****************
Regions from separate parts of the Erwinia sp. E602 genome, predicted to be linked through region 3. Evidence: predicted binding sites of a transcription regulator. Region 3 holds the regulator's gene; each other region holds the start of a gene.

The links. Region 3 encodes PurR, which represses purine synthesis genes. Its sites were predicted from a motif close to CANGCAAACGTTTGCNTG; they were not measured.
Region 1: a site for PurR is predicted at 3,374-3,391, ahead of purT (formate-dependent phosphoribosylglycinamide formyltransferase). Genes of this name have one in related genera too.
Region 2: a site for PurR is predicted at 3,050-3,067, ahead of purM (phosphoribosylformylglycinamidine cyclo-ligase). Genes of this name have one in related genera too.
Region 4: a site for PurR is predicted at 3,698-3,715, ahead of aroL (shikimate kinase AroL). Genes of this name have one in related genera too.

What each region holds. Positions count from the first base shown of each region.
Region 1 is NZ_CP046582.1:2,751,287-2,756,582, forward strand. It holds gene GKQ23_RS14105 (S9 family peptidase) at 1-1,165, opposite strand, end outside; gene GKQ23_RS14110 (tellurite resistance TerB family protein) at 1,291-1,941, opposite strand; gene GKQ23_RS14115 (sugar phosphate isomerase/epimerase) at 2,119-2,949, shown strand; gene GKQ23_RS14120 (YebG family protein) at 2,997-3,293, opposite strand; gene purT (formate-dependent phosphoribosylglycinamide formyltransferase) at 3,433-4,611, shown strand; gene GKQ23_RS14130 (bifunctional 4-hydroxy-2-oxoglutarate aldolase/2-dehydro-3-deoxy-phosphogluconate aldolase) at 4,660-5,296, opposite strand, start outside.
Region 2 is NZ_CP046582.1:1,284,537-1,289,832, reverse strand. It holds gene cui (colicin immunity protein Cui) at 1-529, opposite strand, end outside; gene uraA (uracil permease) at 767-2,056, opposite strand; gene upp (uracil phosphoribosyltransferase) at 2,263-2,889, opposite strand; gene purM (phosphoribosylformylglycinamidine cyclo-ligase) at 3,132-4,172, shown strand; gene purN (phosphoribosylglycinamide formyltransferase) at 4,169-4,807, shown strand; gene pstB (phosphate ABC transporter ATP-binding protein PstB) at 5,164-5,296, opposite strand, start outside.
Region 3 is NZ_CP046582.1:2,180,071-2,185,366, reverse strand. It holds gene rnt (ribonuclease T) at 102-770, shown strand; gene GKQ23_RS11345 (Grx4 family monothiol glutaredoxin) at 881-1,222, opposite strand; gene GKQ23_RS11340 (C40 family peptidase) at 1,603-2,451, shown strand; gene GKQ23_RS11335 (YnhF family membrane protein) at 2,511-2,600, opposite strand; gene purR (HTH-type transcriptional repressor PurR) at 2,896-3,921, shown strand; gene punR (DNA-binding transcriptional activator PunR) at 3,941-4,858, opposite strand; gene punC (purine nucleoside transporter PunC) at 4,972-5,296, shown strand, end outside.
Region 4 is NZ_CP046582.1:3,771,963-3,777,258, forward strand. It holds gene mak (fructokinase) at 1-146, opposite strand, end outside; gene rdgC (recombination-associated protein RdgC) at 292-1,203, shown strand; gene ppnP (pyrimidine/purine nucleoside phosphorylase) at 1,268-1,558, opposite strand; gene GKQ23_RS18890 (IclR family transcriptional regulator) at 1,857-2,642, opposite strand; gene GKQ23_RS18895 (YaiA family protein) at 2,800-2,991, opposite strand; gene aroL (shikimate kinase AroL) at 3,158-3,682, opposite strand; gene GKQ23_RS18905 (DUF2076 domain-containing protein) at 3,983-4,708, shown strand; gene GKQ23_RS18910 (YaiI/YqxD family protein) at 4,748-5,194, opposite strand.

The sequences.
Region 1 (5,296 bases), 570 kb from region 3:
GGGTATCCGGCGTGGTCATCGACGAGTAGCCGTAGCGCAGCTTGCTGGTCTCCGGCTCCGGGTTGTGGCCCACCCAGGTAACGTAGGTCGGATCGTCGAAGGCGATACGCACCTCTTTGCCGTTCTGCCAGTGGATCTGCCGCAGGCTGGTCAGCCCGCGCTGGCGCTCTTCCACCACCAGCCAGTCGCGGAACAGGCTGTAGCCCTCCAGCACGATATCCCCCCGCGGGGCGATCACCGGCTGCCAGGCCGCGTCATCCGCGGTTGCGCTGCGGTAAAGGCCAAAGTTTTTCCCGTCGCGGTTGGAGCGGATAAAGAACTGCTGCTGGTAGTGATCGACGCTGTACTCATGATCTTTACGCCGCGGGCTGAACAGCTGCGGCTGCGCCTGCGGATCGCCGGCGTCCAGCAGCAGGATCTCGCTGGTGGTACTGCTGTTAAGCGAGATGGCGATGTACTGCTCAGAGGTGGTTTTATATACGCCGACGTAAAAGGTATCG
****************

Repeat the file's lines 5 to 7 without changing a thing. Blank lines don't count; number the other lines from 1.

Region 4: a site for PurR is predicted at 3,698-3,715, ahead of aroL (shikimate kinase AroL). Genes of this name have one in related genera too.

What each region holds. Positions count from the first base shown of each region.
Region 1 is NZ_CP046582.1:2,751,287-2,756,582, forward strand. It holds gene GKQ23_RS14105 (S9 family peptidase) at 1-1,165, opposite strand, end outside; gene GKQ23_RS14110 (tellurite resistance TerB family protein) at 1,291-1,941, opposite strand; gene GKQ23_RS14115 (sugar phosphate isomerase/epimerase) at 2,119-2,949, shown strand; gene GKQ23_RS14120 (YebG family protein) at 2,997-3,293, opposite strand; gene purT (formate-dependent phosphoribosylglycinamide formyltransferase) at 3,433-4,611, shown strand; gene GKQ23_RS14130 (bifunctional 4-hydroxy-2-oxoglutarate aldolase/2-dehydro-3-deoxy-phosphogluconate aldolase) at 4,660-5,296, opposite strand, start outside.